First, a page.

Mike's Personal Photos
The Linz North Main Marshaling Yard in 2012, as seen from the highway overpass looking south.
The balcony above the Old Town Hall where Adolf Hitler addressed a huge crowd after entering Linz as its conqueror in March 1938.
The Linz middle school Adolf Hitler attended between 1900 and 1903 was abandoned for years but reopened in 2017 as a hotel. Mike Croissant decided to stop by and edit the manuscript of Bombing Hitler's Hometown in the hotel lobby during a 2019 visit to Linz.
A large air raid shelter under central Linz is now open for guided tours.
Austrian civilian Anna Oecker Studener was five years old during the Linz raid and took shelter in the cellar of her residential building. Decades later, she still suffered flashbacks at the sound of weekly tests of the Austrian civil defense siren system. “One who didn’t experience it can’t imagine it,” she told Mike in 2019.
The headquarters of the Gestapo—the German secret police—in Linz was struck and destroyed by an errant bomb during the raid. A new building has risen in its place, and a historical marker is displayed at the entrance.
The site in Muhlbach, Austria, where the tail section of B-17 "Old Folks" came to rest after the bomber broke apart over the village. The Flying Fortress sustained heavy damage over Linz, and half of its crew were wounded.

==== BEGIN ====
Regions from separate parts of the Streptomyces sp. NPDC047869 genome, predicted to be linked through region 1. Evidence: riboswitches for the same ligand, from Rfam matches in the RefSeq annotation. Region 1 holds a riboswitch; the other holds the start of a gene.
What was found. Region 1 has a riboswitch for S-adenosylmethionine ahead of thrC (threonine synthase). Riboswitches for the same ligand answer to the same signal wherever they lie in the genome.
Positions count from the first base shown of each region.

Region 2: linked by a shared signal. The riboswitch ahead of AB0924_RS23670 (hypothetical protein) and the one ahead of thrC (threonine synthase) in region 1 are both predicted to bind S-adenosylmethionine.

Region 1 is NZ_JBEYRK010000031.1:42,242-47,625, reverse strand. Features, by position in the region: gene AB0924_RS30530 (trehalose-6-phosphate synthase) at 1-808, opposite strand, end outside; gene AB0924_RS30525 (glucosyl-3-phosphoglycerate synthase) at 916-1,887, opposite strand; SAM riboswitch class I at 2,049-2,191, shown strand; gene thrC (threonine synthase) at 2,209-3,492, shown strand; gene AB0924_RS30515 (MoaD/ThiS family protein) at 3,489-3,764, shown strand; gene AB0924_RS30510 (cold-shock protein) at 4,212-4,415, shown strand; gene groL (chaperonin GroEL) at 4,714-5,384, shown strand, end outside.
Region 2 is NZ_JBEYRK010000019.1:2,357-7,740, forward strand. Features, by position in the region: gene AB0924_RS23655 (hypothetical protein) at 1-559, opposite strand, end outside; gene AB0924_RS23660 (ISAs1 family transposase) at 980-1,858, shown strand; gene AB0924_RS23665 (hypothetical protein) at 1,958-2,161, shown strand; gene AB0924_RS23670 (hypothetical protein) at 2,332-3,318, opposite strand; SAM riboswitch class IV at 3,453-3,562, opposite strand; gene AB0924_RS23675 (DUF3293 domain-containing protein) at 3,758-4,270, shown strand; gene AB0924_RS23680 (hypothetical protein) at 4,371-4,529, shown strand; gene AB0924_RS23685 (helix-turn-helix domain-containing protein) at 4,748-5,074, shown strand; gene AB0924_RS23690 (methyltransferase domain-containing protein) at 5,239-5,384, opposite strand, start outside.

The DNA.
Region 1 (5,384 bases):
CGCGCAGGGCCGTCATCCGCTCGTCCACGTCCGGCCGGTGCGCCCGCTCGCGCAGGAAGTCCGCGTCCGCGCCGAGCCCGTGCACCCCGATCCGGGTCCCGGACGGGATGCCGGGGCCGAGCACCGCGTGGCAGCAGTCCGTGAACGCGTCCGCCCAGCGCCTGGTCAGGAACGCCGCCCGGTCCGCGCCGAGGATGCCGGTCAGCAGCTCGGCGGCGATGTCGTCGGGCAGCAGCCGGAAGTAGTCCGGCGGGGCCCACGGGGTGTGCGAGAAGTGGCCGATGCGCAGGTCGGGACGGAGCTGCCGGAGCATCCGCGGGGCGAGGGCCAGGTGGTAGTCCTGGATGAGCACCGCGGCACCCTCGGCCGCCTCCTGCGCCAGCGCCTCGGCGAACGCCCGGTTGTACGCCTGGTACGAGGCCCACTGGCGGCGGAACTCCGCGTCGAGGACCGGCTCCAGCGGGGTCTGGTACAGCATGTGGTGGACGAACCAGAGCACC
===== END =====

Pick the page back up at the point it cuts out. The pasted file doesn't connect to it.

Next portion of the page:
Franz Kropik, as an 11-year-old member of the German Youngsters in the Hitler Youth, was one of the first on the scene when "Old Folks" came apart over Muhlbach. In 2019, he led Mike to the crash site.
The Wall of Lamentations, just inside the main entrance of the Mauthausen concentration camp, where SS officers mistreated members of the Robert Sinton crew.
The Aschen-Friedhof—Ash Cemetery—on the grounds of the Mauthausen Memorial in all likelihood contains the remains of two American airmen who died in the Linz raid. Their ashes are intermixed with those of the many thousands of victims of Nazi extermination at Mauthausen.
Ken Becker enjoys the view from the deck of his lakeside home in Wisconsin during a break in his interview with Mike. Becker—one of more than 50 survivors of the Linz mission that Mike interviewed—completed 17 missions as a navigator with the 99th Bomb Group.
The approach to Torre Giulia, the former estate of olive and fig groves and vineyards commandeered by the 459th Bomb Group in southern Italy in early 1944. The facility is now used to celebrate weddings and other special occasions, and the owners have created a memorial to the bomber crews.
Mike returns Ellsworth Croissant's Air Medal to the area where his squadron's tent city used to be.
The site of the Prkos emergency landing field, Croatia, in 2019. Several bombers damaged over Linz landed here for fuel and/or repairs.
Mike prepares to take flight on Diamond Lil, one of the only B-24 Liberators still flying, in 2015.
In 2012, Mike (right) visited the First Congregational Church in Peru, Illinois, where his father, Harold (left), and uncle, Ellsworth (center), posed for a photo in 1944. Ellsworth's funeral service was held there in September 1945.
Mike visited his uncle's grave in 2012 and made a silent promise to tell his story. With Bombing Hitler's Hometown, Mike kept his promise.
Mike told the story of Bombing Hitler's Hometown at the 2023 reunion of the Fifteenth Air Force.